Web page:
The Economic Supply of the Nation (AEP), the authority responsible for the management of the compulsory storage of food in Switzerland, "came to the conclusion that coffee was no longer a vital good" because it is "low caloric" and therefore does not "contribute to the nutritional intake required", the government said in a statement. For decades, it's had a national emergency stockpile of essential staples - sugar, rice and coffee, for example.
"Coffee has nearly no calories and subsequently does not contribute, from the physiological perspective, to safeguarding nutrition".
Switzerland is now reportedly sitting on more than 15,000 tons of coffee, all set aside by Swiss companies - including Nestle - as well as local roasters or importers.
Currently, 15 Swiss companies stockpile coffee totalling 15,300 tonnes of green coffee.
It now hopes to end the practice by late 2022.
The organisation that oversees Switzerland's food reserves, Réservesuisse, asked the Federal Office to reconsider its recommendation a year ago.
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In addition, the AEP regards as "low" the risk of the coffee supply, as plantations are spread over three continents and harvesting is possible throughout the year. 12 of these companies oppose the government's decision, Reuters reported, because the stockpiling system insures them against shocks to the supply chain.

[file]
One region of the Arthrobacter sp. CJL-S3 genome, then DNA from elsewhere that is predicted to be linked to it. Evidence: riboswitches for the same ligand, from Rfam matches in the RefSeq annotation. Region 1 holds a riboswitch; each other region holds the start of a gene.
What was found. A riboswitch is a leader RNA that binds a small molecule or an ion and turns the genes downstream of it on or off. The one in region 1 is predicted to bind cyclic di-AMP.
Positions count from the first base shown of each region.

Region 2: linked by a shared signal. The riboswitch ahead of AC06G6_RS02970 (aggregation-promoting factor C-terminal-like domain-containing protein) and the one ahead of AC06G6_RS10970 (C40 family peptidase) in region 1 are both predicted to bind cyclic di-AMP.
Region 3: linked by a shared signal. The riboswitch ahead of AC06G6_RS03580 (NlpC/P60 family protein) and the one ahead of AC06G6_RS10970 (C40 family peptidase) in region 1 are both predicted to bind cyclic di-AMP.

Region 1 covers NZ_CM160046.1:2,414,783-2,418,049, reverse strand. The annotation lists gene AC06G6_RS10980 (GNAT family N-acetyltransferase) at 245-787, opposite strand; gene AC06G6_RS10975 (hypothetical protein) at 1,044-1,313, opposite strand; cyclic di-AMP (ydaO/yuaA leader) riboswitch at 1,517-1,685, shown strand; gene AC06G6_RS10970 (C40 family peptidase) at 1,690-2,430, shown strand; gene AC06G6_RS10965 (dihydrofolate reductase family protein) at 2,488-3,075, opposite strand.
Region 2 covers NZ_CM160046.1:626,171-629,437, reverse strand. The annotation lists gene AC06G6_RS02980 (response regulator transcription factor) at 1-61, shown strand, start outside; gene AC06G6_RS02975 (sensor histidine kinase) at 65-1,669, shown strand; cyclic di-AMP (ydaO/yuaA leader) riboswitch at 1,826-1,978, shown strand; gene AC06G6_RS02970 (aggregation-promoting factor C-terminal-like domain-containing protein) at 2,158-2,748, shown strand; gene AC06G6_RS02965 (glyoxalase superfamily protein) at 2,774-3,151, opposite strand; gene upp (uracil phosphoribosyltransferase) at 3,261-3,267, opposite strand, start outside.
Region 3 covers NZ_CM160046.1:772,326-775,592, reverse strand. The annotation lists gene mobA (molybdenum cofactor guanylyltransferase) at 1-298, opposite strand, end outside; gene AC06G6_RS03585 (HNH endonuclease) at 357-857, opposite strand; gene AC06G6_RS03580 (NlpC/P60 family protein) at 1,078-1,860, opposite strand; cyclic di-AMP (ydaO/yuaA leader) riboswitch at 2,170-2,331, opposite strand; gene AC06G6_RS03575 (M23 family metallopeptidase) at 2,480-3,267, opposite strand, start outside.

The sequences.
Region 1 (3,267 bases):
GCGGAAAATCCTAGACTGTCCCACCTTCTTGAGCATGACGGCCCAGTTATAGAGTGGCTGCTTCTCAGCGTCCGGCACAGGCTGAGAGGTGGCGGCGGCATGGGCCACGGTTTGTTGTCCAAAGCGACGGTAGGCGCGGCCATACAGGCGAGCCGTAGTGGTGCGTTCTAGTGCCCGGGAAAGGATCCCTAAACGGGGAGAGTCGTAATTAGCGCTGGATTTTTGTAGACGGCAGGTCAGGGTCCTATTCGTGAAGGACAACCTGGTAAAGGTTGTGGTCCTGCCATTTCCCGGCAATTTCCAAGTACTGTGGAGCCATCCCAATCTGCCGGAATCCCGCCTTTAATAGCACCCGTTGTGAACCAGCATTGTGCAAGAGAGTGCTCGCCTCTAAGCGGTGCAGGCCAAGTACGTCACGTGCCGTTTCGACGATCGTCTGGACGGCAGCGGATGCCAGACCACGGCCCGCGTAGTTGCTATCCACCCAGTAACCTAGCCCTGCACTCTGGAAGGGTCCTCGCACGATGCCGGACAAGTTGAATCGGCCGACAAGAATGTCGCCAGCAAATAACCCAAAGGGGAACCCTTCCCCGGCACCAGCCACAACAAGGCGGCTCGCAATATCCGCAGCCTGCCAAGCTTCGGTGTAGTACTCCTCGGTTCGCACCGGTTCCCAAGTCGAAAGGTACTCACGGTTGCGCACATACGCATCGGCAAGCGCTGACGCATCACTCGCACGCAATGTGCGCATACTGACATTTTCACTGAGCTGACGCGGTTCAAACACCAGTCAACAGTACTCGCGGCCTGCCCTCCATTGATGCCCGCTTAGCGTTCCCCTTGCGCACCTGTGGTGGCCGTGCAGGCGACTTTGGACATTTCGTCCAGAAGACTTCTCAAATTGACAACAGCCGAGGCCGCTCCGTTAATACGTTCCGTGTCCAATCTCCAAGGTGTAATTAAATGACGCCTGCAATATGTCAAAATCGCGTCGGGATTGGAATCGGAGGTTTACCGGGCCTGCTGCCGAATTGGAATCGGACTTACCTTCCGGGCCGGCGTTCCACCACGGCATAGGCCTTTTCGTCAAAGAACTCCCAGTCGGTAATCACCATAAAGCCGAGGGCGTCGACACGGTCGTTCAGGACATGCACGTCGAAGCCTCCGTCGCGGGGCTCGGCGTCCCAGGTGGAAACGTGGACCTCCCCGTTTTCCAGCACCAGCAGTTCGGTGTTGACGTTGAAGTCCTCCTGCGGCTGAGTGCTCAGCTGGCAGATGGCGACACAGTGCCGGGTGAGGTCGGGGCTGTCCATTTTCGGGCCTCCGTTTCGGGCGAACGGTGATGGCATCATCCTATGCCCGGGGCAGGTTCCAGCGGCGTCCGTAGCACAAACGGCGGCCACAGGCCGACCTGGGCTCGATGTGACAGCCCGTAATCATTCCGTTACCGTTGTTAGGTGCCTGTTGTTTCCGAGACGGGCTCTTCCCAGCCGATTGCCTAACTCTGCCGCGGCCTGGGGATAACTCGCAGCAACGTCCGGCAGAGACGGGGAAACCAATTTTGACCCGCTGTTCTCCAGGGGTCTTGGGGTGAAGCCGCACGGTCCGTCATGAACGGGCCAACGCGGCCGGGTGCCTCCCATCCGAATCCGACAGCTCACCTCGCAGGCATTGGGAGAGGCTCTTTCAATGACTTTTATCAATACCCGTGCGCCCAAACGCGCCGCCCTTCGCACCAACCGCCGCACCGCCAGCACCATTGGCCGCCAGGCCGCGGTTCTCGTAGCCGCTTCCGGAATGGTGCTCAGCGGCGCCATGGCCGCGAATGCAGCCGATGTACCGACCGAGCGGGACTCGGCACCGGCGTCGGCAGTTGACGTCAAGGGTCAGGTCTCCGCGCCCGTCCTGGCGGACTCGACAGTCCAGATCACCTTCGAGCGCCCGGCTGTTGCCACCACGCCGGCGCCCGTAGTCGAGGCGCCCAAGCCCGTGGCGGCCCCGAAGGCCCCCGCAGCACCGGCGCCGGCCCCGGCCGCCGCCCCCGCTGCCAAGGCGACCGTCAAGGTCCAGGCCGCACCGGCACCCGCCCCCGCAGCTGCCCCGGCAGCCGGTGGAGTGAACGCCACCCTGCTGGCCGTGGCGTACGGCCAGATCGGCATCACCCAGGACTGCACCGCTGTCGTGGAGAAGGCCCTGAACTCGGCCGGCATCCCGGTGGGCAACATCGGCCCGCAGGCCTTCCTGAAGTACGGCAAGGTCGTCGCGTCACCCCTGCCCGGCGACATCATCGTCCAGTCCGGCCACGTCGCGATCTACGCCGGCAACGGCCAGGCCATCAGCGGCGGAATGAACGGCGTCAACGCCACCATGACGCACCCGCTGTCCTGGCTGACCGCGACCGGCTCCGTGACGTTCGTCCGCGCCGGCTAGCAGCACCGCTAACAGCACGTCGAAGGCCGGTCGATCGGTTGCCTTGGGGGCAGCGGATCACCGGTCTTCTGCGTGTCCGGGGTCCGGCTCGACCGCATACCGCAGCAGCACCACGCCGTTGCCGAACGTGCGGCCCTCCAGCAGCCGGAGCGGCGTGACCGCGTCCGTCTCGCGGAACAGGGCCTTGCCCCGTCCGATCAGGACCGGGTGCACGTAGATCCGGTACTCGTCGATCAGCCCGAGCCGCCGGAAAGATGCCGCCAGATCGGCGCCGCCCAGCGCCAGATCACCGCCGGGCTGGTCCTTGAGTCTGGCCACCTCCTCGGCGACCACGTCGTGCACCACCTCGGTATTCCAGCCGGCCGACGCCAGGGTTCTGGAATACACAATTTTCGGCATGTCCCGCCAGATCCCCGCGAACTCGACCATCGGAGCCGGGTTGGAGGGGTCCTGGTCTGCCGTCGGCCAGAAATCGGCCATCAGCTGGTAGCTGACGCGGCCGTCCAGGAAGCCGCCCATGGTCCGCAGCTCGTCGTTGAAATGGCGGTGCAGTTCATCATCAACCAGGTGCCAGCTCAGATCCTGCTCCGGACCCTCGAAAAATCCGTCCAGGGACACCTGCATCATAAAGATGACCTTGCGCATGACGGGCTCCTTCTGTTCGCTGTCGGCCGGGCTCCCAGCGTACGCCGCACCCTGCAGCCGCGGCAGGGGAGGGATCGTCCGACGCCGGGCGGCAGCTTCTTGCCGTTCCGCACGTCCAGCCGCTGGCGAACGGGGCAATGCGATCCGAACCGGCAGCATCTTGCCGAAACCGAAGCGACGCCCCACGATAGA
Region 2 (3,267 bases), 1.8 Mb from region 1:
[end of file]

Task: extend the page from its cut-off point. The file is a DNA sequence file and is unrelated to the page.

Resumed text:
The final decision on scrapping coffee stockpiles is expected to be made in November.
Others argue that the caffeine drink's health benefits, including antioxidants and vitamins, have been ignored.
Switzerland's 8.5 million residents consume around nine kg (20 lb) of coffee per person annually, eclipsing Britain's 3.3 kg average and double the 4.5 kg consumed in the United States, according to International Coffee Organisation figures.
In the event the mandatory stockpile is eliminated, the government said it expects importers that are freed from the fee to pass on any savings to coffee consumers.